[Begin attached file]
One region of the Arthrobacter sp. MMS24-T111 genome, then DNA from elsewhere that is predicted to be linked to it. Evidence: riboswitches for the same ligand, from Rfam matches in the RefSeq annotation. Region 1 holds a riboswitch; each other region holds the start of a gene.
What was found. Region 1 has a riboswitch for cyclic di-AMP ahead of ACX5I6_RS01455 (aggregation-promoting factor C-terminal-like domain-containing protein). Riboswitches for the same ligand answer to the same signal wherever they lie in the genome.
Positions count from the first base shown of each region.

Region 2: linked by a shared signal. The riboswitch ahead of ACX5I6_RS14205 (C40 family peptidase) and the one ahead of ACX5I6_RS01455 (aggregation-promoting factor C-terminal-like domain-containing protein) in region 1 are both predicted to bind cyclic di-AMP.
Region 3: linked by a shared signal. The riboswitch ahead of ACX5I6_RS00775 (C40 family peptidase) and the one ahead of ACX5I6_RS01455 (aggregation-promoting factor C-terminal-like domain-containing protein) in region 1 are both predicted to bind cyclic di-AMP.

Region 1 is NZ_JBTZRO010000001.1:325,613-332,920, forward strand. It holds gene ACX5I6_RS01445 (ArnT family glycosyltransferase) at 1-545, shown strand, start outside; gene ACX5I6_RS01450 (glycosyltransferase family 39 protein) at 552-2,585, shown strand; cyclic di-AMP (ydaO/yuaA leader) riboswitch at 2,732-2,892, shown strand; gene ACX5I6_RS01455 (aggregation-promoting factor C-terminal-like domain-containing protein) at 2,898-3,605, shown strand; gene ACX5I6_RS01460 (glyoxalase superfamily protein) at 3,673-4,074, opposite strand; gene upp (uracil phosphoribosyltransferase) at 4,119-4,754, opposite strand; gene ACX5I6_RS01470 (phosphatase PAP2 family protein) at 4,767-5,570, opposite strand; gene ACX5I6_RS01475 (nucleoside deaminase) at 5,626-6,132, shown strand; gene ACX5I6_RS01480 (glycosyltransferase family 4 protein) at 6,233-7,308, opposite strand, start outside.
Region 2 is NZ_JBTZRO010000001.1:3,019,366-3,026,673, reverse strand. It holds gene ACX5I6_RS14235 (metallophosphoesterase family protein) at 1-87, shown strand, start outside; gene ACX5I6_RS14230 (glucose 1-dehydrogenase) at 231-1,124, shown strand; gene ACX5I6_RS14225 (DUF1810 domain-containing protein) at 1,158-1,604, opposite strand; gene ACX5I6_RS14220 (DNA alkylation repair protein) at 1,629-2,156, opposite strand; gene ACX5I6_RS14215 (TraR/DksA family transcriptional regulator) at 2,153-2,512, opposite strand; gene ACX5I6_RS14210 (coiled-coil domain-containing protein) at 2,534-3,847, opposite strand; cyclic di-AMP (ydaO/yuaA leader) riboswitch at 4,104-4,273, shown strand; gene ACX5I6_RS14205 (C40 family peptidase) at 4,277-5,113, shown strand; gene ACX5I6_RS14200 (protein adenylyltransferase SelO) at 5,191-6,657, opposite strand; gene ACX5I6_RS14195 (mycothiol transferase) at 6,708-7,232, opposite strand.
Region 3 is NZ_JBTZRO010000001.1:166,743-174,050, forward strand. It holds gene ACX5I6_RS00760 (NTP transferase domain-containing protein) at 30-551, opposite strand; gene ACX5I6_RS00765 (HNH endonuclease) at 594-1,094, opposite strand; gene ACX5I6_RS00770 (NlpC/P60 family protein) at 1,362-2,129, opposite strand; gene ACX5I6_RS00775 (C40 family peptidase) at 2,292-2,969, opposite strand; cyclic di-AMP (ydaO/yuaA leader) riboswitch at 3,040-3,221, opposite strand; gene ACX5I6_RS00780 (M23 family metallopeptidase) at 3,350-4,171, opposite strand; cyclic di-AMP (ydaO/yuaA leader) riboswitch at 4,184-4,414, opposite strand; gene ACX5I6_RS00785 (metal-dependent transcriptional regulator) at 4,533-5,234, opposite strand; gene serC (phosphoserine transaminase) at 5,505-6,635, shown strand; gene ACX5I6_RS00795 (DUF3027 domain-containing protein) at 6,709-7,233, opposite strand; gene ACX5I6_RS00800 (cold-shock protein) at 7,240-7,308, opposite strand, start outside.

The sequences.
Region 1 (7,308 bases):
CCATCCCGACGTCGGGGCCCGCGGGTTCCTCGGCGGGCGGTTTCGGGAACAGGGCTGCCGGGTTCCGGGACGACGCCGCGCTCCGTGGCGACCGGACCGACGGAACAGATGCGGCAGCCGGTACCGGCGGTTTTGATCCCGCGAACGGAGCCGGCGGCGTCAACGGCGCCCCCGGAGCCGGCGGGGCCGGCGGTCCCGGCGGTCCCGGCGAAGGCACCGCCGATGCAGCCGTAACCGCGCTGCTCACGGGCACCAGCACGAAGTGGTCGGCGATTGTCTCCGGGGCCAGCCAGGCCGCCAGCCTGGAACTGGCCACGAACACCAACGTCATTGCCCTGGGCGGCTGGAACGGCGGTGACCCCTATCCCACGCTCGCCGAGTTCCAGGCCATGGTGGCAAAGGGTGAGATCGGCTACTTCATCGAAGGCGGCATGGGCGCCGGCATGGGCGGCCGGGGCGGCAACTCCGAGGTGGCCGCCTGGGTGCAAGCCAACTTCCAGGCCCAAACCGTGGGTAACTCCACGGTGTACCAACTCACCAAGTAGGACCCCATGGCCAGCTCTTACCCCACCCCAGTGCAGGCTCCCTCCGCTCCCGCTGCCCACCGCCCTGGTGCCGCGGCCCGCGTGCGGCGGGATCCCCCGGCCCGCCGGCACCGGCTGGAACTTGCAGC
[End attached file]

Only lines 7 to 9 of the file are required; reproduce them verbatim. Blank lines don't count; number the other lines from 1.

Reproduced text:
Region 2 is NZ_JBTZRO010000001.1:3,019,366-3,026,673, reverse strand. It holds gene ACX5I6_RS14235 (metallophosphoesterase family protein) at 1-87, shown strand, start outside; gene ACX5I6_RS14230 (glucose 1-dehydrogenase) at 231-1,124, shown strand; gene ACX5I6_RS14225 (DUF1810 domain-containing protein) at 1,158-1,604, opposite strand; gene ACX5I6_RS14220 (DNA alkylation repair protein) at 1,629-2,156, opposite strand; gene ACX5I6_RS14215 (TraR/DksA family transcriptional regulator) at 2,153-2,512, opposite strand; gene ACX5I6_RS14210 (coiled-coil domain-containing protein) at 2,534-3,847, opposite strand; cyclic di-AMP (ydaO/yuaA leader) riboswitch at 4,104-4,273, shown strand; gene ACX5I6_RS14205 (C40 family peptidase) at 4,277-5,113, shown strand; gene ACX5I6_RS14200 (protein adenylyltransferase SelO) at 5,191-6,657, opposite strand; gene ACX5I6_RS14195 (mycothiol transferase) at 6,708-7,232, opposite strand.
Region 3 is NZ_JBTZRO010000001.1:166,743-174,050, forward strand. It holds gene ACX5I6_RS00760 (NTP transferase domain-containing protein) at 30-551, opposite strand; gene ACX5I6_RS00765 (HNH endonuclease) at 594-1,094, opposite strand; gene ACX5I6_RS00770 (NlpC/P60 family protein) at 1,362-2,129, opposite strand; gene ACX5I6_RS00775 (C40 family peptidase) at 2,292-2,969, opposite strand; cyclic di-AMP (ydaO/yuaA leader) riboswitch at 3,040-3,221, opposite strand; gene ACX5I6_RS00780 (M23 family metallopeptidase) at 3,350-4,171, opposite strand; cyclic di-AMP (ydaO/yuaA leader) riboswitch at 4,184-4,414, opposite strand; gene ACX5I6_RS00785 (metal-dependent transcriptional regulator) at 4,533-5,234, opposite strand; gene serC (phosphoserine transaminase) at 5,505-6,635, shown strand; gene ACX5I6_RS00795 (DUF3027 domain-containing protein) at 6,709-7,233, opposite strand; gene ACX5I6_RS00800 (cold-shock protein) at 7,240-7,308, opposite strand, start outside.

The sequences.